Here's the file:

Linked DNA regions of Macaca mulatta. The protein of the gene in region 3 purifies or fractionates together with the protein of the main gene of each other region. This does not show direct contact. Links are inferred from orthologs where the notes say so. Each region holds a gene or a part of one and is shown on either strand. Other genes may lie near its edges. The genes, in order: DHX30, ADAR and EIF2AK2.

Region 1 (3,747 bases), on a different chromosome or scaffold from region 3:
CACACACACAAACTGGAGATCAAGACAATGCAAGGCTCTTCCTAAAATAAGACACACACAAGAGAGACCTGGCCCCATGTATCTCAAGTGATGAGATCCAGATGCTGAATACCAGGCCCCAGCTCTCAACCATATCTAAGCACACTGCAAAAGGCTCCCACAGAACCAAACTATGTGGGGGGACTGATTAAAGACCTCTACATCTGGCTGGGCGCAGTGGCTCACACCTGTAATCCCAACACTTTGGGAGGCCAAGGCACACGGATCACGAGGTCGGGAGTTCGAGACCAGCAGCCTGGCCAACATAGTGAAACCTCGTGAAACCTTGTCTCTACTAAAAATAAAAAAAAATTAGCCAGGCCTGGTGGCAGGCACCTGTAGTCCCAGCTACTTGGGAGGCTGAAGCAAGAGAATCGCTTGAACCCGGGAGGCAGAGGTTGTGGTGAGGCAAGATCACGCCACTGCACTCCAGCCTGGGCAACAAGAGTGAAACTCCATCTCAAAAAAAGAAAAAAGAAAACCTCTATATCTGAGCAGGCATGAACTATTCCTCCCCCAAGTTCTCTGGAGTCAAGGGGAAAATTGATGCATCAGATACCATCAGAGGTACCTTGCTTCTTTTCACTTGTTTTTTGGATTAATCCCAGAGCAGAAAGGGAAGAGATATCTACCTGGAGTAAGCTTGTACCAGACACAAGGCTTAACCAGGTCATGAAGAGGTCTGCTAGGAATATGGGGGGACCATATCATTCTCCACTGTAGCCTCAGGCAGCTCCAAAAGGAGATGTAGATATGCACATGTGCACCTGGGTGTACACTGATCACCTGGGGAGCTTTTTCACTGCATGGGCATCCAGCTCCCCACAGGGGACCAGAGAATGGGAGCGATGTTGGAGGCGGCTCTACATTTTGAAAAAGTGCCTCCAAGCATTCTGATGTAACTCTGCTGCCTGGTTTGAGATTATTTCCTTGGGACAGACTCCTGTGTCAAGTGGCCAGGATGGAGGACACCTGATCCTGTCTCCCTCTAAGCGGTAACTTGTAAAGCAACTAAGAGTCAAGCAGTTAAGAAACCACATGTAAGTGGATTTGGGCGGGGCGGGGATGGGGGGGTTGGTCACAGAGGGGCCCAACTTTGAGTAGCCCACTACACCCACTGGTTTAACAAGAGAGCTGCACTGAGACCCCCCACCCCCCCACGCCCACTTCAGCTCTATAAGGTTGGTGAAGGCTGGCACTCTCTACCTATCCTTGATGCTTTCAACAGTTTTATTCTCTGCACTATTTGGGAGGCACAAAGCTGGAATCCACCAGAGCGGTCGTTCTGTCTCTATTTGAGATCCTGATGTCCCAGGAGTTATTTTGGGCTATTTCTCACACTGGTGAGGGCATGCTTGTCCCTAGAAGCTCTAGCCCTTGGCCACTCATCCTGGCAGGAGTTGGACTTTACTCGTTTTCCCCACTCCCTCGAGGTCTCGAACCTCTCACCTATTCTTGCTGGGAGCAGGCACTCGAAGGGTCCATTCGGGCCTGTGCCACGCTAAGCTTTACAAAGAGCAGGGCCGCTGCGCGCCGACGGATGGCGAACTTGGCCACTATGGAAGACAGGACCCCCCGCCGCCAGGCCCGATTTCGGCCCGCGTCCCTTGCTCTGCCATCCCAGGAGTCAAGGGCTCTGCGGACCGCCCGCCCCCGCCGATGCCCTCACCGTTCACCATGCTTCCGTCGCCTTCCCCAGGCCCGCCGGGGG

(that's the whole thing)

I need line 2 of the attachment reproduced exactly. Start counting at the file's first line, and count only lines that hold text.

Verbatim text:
Region 1 (3,747 bases), on a different chromosome or scaffold from region 3: